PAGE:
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You want to work Shoreside? An interview with Phil Parry, Chairman of Spinnaker Consulting!


  • Thinking about moving ashore? We talk to Phil Parry, Chairman of Spinnaker Consulting about recruitment.

    Thinking about moving ashore? We talk to Phil Parry, Chairman of Spinnaker Consulting, about recruitment.

    Phil Parry has over 20 years experience in the shipping industry. He co-founded the industry’s leading recruitment company Spinnaker Consulting Ltd in 1997 and is Spinnaker’s Chairman. The company has recruited thousands of shipping professionals in 40 countries, including the Chief Executives of many major shipping and trading companies and industry bodies.

    Phil is widely acknowledged as an expert in maritime HR and benchmarking issues and was the founder of the Maritime HR Forum, the global shipping industry’s major source of compensation and benefits data.

    He is a maritime lawyer and practised law with maritime law firm Ince & Co where he specialised in shipping and insurance law. He holds a Maritime Business & Law degree and has been Chairman of the Plymouth Nautical Degree Association. He was awarded an Honorary Doctorate in Business by Plymouth University in 2012. You can follow Phil on Twitter @shippingjobs_

    What first interested you in the Maritime Field?

    Fish! I grew up by the sea and was obsessed with fishing and fish keeping. So much so that when I was 18 I went to Plymouth University to study fisheries. It turned out to be not such a good idea but as I was within the marine department it was easy enough to transfer across to do a shipping degree, so I ended up with a degree in Maritime Business and Law, which I thoroughly enjoyed.

    During my university vacations I was able to get a job with a ship broking firm in London thanks to a friend’s friend’s father. This was my first exposure to the real world of shipping business and I was hooked. I went on to Law school and qualified as a solicitor, ending up working in London again, this time for maritime law firm Ince and Co.

    After a few years practising law, I left to set up Spinnaker Consulting along with our MD Steve Cox, as the first dedicated shore based maritime recruiter.

    In your opinion, what personal qualities do you think a person would need to work at sea?

    I am constantly in awe of people who go to sea, especially nowadays. Whilst the retired seafarers I talk to use to go to sea for extremely long periods of time, they at least got to spend quality time ashore and were able to get some form of rest and relaxation. Seafarers nowadays work to such tight schedules, turnaround times and under such regulatory pressure, that such things are a dreamed of luxury. So what qualities do you need? Resilience. Patience. The ability to enjoy your own company and withstand isolation. But, having said all of that, I think you also need a sense of adventure and self-assurance – seafarers are a remarkably capable bunch.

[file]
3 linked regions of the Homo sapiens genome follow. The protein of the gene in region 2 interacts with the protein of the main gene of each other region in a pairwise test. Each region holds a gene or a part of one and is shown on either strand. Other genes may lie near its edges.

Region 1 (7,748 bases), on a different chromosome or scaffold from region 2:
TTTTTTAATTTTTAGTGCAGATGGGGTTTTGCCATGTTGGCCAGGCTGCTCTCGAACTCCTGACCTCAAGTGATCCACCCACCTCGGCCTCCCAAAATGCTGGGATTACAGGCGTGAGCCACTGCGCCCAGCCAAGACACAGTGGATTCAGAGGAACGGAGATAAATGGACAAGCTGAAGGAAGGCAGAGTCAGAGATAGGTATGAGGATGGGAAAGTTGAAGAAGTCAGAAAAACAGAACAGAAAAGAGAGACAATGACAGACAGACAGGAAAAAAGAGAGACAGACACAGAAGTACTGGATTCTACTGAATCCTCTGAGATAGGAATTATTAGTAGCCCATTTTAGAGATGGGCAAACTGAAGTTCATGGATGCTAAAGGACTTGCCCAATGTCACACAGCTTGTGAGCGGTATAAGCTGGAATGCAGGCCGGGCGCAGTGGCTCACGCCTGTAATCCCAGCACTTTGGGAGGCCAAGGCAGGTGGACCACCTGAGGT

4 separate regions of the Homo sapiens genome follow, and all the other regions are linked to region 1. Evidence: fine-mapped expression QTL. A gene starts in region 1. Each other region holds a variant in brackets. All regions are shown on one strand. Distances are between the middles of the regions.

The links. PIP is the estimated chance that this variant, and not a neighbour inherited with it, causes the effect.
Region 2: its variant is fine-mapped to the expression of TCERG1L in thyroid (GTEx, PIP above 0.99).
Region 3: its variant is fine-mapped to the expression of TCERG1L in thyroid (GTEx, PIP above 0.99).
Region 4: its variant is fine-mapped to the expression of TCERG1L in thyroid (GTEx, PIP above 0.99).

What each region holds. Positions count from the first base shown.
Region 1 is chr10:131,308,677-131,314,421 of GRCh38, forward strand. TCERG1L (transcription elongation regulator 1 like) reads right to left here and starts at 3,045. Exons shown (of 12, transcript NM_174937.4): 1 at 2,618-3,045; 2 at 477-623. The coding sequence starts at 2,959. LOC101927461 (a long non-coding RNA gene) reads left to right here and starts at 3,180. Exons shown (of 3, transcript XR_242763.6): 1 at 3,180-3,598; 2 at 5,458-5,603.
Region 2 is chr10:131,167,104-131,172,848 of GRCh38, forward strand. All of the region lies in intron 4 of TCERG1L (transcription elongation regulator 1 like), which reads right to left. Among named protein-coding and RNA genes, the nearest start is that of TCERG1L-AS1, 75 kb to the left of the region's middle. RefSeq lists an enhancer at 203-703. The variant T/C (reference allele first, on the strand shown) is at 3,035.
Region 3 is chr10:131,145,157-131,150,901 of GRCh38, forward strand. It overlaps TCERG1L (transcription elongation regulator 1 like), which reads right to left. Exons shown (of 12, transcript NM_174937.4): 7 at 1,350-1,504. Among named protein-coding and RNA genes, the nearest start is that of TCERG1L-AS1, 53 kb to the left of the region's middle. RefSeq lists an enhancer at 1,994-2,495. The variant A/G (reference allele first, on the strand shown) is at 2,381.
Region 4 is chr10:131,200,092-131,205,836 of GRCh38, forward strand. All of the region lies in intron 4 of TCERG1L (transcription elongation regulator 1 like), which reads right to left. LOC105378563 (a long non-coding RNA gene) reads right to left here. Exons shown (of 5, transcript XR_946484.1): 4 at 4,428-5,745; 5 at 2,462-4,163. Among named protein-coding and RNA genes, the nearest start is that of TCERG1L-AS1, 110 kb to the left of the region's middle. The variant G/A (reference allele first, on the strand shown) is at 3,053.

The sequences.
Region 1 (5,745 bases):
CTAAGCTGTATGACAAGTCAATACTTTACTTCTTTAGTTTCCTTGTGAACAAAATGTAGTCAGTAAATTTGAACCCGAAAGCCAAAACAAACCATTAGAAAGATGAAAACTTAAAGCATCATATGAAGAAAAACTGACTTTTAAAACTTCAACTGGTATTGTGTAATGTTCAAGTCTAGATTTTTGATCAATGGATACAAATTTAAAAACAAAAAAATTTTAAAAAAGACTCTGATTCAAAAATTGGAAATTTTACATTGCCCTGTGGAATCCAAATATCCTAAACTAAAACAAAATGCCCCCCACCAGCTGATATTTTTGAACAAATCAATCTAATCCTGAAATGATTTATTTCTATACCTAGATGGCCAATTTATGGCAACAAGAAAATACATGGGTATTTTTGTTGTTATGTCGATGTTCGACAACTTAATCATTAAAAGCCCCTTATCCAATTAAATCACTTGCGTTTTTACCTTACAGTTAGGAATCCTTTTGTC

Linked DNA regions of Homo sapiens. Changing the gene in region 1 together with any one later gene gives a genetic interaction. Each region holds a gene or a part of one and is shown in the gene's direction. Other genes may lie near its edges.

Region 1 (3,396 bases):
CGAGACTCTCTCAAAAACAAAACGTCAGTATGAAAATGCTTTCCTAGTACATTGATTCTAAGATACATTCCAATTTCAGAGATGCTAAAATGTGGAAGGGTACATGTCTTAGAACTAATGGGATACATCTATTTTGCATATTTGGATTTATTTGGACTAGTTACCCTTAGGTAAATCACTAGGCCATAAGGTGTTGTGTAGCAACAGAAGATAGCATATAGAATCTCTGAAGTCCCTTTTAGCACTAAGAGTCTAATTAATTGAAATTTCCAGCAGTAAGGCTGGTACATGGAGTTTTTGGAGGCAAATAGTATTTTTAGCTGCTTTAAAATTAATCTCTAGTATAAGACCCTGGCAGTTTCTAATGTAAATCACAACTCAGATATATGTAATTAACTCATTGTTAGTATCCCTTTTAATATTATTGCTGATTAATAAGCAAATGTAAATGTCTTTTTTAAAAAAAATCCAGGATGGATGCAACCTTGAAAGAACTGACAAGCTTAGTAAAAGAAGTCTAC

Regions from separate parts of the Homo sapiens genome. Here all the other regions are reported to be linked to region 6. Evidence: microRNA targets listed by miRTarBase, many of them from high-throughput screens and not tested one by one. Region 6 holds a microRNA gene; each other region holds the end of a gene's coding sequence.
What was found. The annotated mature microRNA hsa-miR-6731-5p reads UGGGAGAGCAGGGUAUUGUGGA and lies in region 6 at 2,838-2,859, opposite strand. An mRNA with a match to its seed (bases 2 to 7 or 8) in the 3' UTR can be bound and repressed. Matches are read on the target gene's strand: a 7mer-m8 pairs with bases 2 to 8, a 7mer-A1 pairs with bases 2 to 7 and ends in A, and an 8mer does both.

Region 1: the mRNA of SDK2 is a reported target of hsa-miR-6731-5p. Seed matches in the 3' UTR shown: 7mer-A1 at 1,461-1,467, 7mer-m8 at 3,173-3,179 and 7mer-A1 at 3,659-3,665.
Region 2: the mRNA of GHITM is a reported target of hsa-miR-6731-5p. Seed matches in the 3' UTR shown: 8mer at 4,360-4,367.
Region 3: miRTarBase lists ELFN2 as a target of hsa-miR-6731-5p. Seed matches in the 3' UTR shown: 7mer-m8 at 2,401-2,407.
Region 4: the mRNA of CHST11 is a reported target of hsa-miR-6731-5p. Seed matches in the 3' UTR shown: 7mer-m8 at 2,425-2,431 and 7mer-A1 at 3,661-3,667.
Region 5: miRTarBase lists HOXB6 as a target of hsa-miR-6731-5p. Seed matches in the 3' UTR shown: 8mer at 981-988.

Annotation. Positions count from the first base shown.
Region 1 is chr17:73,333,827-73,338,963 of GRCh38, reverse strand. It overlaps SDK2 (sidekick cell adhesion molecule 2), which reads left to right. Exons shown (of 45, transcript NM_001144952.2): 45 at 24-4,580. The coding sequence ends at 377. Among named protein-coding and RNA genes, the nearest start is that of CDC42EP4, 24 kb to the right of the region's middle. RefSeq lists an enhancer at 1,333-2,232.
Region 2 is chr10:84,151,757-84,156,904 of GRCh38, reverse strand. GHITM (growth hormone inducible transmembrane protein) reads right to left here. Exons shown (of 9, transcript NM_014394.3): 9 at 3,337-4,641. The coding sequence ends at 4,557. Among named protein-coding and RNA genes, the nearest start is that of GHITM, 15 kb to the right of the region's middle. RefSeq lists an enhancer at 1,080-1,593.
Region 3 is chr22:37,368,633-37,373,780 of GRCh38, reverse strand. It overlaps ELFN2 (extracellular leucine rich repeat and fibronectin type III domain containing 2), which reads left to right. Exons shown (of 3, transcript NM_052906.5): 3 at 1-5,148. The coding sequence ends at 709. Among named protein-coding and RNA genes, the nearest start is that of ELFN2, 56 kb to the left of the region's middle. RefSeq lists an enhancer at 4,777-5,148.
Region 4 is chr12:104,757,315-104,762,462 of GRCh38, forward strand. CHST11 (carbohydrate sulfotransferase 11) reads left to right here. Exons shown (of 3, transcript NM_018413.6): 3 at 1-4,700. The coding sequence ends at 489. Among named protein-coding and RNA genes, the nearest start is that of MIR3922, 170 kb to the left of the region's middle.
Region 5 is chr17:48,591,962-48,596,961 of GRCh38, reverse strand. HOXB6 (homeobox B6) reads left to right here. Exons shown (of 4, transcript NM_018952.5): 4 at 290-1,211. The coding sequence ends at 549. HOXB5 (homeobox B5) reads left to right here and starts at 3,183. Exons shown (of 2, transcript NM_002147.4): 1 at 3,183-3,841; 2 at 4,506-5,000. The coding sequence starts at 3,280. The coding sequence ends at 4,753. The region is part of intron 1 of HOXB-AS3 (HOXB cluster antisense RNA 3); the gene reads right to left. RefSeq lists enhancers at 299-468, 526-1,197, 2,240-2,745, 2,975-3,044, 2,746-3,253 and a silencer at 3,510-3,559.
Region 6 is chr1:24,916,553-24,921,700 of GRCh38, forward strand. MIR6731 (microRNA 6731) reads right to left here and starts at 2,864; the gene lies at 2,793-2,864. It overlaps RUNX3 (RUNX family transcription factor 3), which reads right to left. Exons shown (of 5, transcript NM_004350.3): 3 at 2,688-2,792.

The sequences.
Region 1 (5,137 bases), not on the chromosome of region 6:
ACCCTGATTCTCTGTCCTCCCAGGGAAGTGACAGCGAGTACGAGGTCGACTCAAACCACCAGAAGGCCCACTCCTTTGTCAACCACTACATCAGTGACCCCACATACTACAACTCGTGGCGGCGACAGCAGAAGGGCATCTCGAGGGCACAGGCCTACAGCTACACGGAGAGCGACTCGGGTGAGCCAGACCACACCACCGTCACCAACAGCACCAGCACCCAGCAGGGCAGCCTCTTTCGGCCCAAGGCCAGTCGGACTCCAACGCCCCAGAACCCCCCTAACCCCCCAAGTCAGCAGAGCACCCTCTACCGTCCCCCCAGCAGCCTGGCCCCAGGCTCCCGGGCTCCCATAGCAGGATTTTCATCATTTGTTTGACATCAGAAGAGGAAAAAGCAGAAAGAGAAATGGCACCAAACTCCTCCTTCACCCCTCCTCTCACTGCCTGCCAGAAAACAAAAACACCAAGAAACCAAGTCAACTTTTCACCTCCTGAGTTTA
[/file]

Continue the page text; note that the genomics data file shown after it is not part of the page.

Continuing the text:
When it comes to advertising for junior roles/ranks, roughly how many applications do you receive?

    Spinnaker only handles shore-based recruitment. However I am also a trustee of the Maritime London Officer Cadet Scholarship. In that respect, we do not suffer any lack of interest. The number of applications for shore-based roles varies enormously. Junior roles tend to be on the commercial side of the business – ship broking, operations and so on. By definition, most seafarers coming ashore are applying for jobs that require senior officer experience.

    It is certainly true that there are more applications for junior roles than management roles, and it is sometimes necessary to spend a lot of time sifting out those who have no relevant experience whatsoever or who lack the necessary visas and working permits. This is simply part of the modern world where the internet enables people globally to apply for roles that we are simply unable to consider them for.

    Given the free availability of personnel on sites like linked in, what value do employers find by using a recruitment agency?

    A quote that I have probably over-used in the last two or three years is from a report written by The Economist: “In the modern world of work, unemployment is high yet skills and experience are in short supply.” In other words, whilst there are plenty of “people” available, employers in all industries increasingly find it tough to source people of calibre and/or with the skills and experience that they require.